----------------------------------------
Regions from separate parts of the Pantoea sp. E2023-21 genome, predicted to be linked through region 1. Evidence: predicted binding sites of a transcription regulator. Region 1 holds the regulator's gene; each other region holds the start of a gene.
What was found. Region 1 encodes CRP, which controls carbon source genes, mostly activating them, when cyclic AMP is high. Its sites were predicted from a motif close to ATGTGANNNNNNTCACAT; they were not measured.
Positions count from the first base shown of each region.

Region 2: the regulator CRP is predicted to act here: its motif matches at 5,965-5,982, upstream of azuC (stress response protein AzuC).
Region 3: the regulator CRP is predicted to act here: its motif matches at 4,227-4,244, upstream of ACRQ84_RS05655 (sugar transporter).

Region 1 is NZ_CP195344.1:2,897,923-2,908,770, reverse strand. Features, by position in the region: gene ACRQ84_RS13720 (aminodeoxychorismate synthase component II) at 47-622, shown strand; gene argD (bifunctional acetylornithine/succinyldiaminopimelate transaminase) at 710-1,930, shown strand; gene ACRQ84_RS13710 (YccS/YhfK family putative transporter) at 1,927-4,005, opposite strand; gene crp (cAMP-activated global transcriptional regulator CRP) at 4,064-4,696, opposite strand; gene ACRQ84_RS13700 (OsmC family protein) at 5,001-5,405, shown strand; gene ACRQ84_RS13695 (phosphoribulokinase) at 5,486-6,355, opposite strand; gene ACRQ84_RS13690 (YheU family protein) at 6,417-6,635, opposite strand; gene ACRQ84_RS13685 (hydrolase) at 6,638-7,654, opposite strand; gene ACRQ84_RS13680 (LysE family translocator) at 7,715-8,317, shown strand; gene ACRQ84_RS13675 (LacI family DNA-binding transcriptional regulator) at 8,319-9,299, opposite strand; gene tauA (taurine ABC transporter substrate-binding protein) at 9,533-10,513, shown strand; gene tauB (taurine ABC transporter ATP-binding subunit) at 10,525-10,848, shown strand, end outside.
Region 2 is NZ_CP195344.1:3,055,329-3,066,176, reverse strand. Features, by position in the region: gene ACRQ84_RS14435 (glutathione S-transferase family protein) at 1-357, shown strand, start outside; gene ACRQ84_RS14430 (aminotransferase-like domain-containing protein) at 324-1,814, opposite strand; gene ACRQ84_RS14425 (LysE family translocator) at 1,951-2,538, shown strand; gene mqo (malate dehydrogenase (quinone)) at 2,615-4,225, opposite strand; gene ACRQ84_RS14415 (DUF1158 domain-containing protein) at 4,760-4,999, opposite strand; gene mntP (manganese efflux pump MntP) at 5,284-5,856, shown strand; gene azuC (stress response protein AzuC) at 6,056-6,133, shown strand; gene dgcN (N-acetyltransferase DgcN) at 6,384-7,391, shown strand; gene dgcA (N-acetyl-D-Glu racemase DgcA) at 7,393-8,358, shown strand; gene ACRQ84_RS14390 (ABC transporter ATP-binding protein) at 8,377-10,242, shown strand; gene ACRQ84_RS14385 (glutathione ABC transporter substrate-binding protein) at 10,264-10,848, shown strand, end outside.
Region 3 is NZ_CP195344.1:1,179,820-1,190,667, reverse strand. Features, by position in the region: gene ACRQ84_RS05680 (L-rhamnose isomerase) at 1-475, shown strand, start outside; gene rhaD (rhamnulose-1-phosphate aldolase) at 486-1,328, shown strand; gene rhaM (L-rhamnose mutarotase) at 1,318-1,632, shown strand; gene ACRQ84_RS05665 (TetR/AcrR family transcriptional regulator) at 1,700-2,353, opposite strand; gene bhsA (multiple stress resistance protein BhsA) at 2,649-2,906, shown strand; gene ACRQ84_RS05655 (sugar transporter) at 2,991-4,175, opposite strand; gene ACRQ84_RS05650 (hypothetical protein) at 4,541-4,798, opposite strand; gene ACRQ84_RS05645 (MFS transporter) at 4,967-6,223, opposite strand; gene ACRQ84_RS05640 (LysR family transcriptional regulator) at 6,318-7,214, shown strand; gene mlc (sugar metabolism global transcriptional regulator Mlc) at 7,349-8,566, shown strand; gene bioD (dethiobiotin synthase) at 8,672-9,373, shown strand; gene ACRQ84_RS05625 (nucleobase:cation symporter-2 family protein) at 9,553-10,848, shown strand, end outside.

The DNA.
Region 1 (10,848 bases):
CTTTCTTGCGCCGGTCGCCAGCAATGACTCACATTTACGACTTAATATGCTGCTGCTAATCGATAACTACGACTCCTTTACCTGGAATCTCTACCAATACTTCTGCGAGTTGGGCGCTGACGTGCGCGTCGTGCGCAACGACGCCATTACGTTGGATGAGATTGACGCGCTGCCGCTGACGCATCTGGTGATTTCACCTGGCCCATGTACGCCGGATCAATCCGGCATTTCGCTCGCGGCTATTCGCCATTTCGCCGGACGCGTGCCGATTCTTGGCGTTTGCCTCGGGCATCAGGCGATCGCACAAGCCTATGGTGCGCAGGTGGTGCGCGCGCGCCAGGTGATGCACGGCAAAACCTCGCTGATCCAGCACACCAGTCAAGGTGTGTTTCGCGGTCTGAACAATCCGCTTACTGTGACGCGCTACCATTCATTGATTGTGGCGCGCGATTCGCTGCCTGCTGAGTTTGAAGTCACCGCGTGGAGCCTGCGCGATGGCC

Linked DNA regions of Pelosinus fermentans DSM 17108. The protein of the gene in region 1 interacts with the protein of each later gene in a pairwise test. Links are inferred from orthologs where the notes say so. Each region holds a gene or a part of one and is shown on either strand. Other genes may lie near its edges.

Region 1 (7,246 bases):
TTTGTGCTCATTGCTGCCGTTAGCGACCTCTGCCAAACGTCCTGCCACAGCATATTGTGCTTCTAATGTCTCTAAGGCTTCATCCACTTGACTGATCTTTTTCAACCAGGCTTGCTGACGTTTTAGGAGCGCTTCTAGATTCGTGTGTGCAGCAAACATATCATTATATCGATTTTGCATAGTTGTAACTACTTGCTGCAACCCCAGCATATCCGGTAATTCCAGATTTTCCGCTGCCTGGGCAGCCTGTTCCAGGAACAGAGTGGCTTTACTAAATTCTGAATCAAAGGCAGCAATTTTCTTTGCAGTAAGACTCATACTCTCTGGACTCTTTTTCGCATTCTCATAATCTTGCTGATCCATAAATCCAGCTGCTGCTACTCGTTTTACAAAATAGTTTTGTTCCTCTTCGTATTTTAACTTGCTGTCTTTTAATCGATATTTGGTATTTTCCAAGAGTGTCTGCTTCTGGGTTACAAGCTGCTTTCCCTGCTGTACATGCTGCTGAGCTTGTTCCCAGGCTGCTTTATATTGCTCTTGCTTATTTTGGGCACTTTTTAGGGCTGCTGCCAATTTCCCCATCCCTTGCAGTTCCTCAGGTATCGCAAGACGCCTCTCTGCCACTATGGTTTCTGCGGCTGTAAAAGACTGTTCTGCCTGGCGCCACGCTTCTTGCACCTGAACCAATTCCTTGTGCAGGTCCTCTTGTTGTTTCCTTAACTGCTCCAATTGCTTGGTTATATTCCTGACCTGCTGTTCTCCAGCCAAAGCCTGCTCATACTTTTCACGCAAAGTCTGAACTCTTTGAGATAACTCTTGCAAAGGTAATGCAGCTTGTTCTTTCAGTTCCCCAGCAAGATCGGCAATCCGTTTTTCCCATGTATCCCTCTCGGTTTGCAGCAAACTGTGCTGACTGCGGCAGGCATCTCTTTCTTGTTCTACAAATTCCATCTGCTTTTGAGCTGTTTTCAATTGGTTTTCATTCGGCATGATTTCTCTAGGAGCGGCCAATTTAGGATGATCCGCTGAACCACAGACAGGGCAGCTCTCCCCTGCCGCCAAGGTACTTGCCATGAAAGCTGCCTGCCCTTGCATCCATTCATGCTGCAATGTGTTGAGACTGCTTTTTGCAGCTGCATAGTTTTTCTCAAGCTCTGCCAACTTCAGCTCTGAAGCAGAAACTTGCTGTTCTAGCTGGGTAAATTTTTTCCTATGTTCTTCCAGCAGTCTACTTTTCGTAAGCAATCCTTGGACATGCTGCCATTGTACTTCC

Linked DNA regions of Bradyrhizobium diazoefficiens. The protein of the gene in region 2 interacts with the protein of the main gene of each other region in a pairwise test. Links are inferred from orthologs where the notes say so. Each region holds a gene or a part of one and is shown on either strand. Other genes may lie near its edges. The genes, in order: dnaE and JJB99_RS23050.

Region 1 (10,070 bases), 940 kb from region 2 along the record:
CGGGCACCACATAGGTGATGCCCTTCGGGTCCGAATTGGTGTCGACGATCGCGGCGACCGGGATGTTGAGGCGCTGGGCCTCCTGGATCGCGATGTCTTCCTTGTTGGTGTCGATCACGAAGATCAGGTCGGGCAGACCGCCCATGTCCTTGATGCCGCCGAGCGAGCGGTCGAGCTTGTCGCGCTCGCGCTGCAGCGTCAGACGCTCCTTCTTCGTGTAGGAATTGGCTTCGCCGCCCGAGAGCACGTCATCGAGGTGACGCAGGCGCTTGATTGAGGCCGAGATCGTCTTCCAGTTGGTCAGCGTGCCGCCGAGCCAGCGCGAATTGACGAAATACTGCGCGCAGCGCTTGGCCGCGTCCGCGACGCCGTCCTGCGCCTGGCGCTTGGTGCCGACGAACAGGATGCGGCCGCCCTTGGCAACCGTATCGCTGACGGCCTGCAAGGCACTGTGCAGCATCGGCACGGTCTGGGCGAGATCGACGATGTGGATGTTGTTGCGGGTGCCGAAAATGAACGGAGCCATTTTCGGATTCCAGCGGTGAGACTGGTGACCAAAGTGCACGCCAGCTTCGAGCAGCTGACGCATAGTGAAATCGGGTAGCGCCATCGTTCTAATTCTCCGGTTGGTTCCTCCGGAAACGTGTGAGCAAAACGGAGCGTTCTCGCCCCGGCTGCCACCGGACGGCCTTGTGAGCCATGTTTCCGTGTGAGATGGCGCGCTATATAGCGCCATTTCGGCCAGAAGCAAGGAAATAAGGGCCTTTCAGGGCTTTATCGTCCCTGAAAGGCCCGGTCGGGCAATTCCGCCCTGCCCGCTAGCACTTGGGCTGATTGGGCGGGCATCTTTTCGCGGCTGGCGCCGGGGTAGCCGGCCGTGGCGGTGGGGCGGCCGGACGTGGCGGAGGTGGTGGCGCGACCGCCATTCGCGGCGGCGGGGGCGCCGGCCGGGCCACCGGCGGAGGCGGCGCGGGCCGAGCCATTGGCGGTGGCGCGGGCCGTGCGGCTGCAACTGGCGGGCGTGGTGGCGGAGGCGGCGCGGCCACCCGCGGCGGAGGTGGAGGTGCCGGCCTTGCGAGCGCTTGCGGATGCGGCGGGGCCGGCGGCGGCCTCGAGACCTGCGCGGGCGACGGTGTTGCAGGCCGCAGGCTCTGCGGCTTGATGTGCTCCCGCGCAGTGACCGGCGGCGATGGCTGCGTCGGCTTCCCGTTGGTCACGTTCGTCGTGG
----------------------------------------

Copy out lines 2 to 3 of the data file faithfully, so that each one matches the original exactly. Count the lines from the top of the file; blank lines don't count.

What was found. Region 1 encodes CRP, which controls carbon source genes, mostly activating them, when cyclic AMP is high. Its sites were predicted from a motif close to ATGTGANNNNNNTCACAT; they were not measured.
Positions count from the first base shown of each region.